The parish of Saint Paul (a prime area) has preserved much of the country’s British colonial heritage. Its most historically prominent area are the dockyard and the fort in the Nelson’s Dockyard National Park. Saint Paul’ deep water harbours, Falmouth and English Harbour, were the base of operations of Britain’s Royal Navy during the 18th and 19th centuries.
The small village of Falmouth is one of Antigua’s most historic districts. The British first settled in the area in the early 16th century. The oldest building in town is St. Paul’s Church, built in 1676. The massive Fort George, completed in 1715, was constructed to shelter women and children against French attacks. It now lies in ruins atop Monk’s Hill behind Falmouth, inviting exploration and giving a breathtaking view of the harbour.
Old sugar plantations and mills also surround the town. The main road leads to Antigua’s third largest town Liberta, where stories of emancipation are still told.
Falmouth Harbour is quite high-profile, regarded as the Caribbean’s yachting capital. It hosts international events and windsurfing, sailing, and golf competitions. It is the seat of the world-renowned Antigua Classic Yacht Regatta and Antigua Sailing Week. The harbour’s large marina specifically accommodates mega-yachts and large sailing ships and provides complete yacht facilities and services, including water supply, fuel, and electricity.
Shops, cafés, bars, restaurants, ice cream parlors, and water sports shops line the area. The Antigua Yacht Club’s marina also has restaurants, a supermarket, and even a bookstore. The marina also offers mooring facilities. Falmouth Harbour also has something to offer birdwatchers, as brown pelicans and Caspian terns seen only in Antigua visit the area once in a while.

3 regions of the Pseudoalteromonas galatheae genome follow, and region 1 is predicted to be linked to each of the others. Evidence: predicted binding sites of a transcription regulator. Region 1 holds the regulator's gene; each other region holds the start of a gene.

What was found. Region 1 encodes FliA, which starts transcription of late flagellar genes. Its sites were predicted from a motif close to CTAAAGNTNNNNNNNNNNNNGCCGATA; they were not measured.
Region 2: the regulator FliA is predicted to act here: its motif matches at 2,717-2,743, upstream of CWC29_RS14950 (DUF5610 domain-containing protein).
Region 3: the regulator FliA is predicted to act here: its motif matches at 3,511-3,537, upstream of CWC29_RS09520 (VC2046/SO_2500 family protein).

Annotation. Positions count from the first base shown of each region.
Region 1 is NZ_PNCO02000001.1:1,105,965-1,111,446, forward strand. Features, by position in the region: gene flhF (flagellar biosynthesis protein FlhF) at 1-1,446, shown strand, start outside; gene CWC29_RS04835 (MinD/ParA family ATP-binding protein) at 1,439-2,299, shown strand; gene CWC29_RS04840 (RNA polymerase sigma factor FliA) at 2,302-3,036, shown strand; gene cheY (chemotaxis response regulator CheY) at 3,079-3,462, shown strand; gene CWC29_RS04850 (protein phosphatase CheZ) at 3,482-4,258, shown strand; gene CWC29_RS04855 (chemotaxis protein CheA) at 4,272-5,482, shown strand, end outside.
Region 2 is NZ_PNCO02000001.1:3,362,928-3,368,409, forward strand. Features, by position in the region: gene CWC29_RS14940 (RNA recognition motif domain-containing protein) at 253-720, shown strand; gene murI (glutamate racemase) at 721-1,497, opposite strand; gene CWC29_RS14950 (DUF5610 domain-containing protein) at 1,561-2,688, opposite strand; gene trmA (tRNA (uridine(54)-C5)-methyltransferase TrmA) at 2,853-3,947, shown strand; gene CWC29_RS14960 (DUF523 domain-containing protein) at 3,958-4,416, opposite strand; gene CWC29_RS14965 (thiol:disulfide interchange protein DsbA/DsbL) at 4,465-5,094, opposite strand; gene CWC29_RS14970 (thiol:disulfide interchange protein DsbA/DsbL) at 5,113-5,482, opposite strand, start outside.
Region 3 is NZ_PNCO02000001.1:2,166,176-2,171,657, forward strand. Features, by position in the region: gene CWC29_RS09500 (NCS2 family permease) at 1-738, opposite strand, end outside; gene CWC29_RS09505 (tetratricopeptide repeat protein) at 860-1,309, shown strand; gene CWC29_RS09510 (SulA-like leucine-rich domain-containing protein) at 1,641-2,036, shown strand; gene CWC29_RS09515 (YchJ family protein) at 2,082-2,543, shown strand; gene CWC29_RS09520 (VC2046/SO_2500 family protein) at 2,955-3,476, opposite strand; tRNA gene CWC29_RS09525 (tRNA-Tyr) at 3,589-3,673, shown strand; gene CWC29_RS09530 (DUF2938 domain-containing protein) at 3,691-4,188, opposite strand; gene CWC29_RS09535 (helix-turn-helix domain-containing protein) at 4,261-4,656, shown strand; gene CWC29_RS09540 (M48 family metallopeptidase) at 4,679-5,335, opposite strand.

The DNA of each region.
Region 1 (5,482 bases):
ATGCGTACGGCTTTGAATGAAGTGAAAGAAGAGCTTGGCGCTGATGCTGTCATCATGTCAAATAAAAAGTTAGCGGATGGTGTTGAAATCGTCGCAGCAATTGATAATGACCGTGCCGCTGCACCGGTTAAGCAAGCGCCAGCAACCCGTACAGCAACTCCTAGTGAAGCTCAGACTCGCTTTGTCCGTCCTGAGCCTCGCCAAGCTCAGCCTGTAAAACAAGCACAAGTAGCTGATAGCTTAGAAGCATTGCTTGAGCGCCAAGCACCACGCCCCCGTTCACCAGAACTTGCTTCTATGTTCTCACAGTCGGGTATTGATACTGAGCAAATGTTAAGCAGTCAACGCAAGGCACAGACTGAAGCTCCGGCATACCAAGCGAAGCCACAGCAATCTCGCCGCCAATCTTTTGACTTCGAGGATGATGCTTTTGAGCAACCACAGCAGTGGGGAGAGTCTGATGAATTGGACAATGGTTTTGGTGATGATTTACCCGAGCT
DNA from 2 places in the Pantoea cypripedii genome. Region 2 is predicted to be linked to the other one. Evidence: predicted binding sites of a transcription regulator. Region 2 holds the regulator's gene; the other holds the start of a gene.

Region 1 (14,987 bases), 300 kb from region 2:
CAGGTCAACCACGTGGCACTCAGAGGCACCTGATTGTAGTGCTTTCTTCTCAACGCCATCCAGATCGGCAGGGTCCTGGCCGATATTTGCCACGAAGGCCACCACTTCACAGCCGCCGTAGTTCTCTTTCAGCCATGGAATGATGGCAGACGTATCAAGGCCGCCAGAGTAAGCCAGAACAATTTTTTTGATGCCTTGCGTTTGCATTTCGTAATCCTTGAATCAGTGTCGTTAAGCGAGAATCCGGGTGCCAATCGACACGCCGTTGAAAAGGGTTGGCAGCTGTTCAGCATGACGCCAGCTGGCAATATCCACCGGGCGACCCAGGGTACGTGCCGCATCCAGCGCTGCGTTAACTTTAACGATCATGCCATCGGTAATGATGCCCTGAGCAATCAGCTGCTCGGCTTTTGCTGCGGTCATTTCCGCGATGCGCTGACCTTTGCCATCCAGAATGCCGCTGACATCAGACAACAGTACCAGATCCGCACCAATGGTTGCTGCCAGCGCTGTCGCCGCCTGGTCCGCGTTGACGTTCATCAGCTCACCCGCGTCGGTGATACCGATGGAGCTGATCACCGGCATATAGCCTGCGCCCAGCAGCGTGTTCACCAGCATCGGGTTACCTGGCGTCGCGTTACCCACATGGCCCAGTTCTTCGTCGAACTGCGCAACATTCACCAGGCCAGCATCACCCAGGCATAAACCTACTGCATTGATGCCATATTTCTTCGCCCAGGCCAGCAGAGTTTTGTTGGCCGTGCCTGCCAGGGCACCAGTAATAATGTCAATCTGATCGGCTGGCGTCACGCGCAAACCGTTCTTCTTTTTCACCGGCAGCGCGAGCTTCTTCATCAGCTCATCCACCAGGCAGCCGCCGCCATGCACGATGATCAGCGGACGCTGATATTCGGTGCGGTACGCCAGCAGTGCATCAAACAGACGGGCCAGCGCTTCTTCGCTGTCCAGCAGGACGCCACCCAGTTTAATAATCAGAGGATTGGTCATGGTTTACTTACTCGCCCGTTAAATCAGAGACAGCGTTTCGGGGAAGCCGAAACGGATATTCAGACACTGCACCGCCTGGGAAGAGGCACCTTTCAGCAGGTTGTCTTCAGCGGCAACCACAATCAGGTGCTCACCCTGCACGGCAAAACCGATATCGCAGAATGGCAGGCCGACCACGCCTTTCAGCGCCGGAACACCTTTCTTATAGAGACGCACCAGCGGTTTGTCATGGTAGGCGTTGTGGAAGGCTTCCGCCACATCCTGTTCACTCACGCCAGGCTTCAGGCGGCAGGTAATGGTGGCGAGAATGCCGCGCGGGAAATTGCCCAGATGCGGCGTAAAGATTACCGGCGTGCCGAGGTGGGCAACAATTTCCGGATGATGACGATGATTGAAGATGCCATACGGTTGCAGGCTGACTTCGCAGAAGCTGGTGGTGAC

Large luxurious villas with individualized styles are a main property feature in Falmouth Harbour. Lovely apartments and condominiums overlooking the harbour serve as short-stay or long-term vacation rentals. Prime hillside plots and exclusive waterfront properties and private residences are also on the market.
English Harbour is a historic and yet modern residential district. The town served as base to the British Navy, led by Admiral Horatio Nelson, in the late 18th century. Abandoned in 1889, the significant Nelson’s Dockyard has been fully restored and is now a National Park. This heritage site is the only Georgian harbor in the world still operating. Clarence House, built for the future King William IV when he was still a prince and an officer under Nelson’s command, is also situated here.
Ruins of a fortification can be found in Shirley Heights, still within the National Park. One ascends through a trail leading to the Lookout, where a restaurant has been built. This high point offers the greatest view of English Harbour and its neighbour, Falmouth. The observation post at Dow’s Hill also provides a spectacular view of the ocean and sailing activities below.
English Harbour has two large marinas. Local communities host international events here, including Antigua Sailing Week. November to May is high traffic season for English Harbour; accommodations, shops, restaurants, bars, cafés, internet cafés, and car parks are in full operation. Business ventures are on the rise and many office spaces are offered for lease. There are opportunities to purchase private villas and land. While more and more contemporary-style houses with perfectly landscaped blossoming gardens enhance the town’s appeal, preserved colonial buildings, traditional homes on the hillsides, and natural vegetation still highlight the area’s old charm.
As water and electric supplies can sometimes disappoint, several homes and establishments in English Harbour have reservoirs and standby generators.